The Ins & Outs of Importing: How to Work Well with Suppliers & Customers

By Susan Stauber, Sales Representative, Ball Horticultural Company

Developing solid relationships, fostering good communication, and following strict protocols for maintaining plant health are the basis for success in importing plants and plant products. Ball Horticultural Company, founded in 1905, partners with suppliers from all around the world to offer the best, most innovative varieties to our customers. Our family-owned company has been sourcing products from some suppliers for nearly a century, but for many “newer” suppliers, our relationships may still go back decades. 

Ball bedding plant farm in Nicaragua

Ball has a global presence on six continents in 17 countries, and imports seeds from more than 50 countries. Plants and cuttings are grown in the U.S., as well as being imported from many locations in Africa, Central America, South America, Israel, and the Pacific Rim.

We often work with our suppliers to share cultural information, to help them help us to produce the best possible products for our customers. We follow up on leads from our supply chain, as well as pursuing new opportunities with new suppliers through travel and visitation to various industry functions worldwide. A segment within our distribution company also looks for plant breeders that need an assist to get products to market by utilizing our internal supply chain.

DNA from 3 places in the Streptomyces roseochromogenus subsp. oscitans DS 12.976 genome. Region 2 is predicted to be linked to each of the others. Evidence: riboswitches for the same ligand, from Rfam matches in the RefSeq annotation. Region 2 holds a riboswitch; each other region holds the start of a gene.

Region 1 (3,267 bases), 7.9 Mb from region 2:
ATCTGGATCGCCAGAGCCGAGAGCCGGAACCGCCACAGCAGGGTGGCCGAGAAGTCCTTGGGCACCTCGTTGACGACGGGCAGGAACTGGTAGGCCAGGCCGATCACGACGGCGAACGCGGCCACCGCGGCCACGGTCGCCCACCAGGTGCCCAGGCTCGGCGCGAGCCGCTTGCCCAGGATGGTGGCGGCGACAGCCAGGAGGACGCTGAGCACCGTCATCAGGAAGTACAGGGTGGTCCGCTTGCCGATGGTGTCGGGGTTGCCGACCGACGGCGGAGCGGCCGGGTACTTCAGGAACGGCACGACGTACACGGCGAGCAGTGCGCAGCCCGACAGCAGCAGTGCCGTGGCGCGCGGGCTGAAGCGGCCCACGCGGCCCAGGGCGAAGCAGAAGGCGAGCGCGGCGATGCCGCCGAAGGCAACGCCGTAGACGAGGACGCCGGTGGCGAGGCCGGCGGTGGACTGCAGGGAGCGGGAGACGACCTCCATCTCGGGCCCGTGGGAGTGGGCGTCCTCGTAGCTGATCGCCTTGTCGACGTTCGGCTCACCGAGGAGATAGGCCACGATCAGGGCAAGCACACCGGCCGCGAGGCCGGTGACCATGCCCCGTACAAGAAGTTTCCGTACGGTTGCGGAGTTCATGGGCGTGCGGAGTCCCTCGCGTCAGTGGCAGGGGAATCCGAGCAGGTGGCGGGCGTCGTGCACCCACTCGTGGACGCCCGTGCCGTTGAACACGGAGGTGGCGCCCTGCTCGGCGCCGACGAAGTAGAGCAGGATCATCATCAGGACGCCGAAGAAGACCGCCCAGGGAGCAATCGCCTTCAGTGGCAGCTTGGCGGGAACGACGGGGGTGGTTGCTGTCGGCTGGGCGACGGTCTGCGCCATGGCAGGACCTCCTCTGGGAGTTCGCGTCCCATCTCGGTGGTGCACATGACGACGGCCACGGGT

Avoiding & Responding to Issues

Communication and visitation are key to maintaining and expanding relationships with suppliers in other countries. A whole group of folks within Ball Seed, known as our supplier relations group, specialize in that. Within our own breeding companies such as Darwin, Pan American/Keift Seed and Ball FloraPlant, specific people are assigned to visit our production facilities to ensure our standards are being met. These folks visit several times each season and communicate daily. The lead management groups from the offshore facilities also come to the West Chicago home offices to further interact and develop their skill sets.

Ball perennial farm in Colombia

Numerous issues can arise over a season from a missed yield projection and product that freezes during transit to diseases or pests. More than ever, one needs to have good communication skills, be flexible and act quickly to provide the products that your customers expect. In some cases, you may have to make substitutes from alternate sources. Communicating the options quickly to your customer, and then enacting the preferred plan is key to keeping satisfaction levels high.

Being proactive is essential to prevent issues from damaging our bottom line. We will develop a plan of action promptly to try to avoid shorting the marketplace. That may mean we pull from a farm that generally does not ship to the U.S. to help us over the hump, or we may substitute a different variety from a different partner or shift a ship week. In all cases, everyone from the sales reps to supply management and breeding company personnel work to fulfill that order for our customer on a timely basis. 

Developing Protocols & Handling Paperwork